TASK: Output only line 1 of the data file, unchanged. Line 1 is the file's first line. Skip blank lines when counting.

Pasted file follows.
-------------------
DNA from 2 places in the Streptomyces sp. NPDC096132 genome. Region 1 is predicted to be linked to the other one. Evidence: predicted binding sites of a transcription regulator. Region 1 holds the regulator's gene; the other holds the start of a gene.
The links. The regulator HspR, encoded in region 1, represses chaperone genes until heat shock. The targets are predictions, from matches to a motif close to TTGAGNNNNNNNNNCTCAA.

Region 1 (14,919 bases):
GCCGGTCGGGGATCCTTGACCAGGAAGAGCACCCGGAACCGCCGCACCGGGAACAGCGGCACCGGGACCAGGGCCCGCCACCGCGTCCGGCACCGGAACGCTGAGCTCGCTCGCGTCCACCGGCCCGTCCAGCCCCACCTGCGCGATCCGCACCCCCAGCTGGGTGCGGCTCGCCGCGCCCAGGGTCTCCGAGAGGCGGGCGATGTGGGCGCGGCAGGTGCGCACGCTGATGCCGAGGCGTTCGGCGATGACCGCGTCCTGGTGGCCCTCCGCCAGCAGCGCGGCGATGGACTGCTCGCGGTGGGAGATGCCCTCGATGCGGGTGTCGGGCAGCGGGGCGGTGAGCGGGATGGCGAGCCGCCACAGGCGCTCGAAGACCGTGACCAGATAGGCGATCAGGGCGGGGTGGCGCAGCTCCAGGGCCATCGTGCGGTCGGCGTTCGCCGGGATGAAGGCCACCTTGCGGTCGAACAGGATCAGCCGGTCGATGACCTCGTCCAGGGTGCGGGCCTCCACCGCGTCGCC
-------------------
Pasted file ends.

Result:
DNA from 2 places in the Streptomyces sp. NPDC096132 genome. Region 1 is predicted to be linked to the other one. Evidence: predicted binding sites of a transcription regulator. Region 1 holds the regulator's gene; the other holds the start of a gene.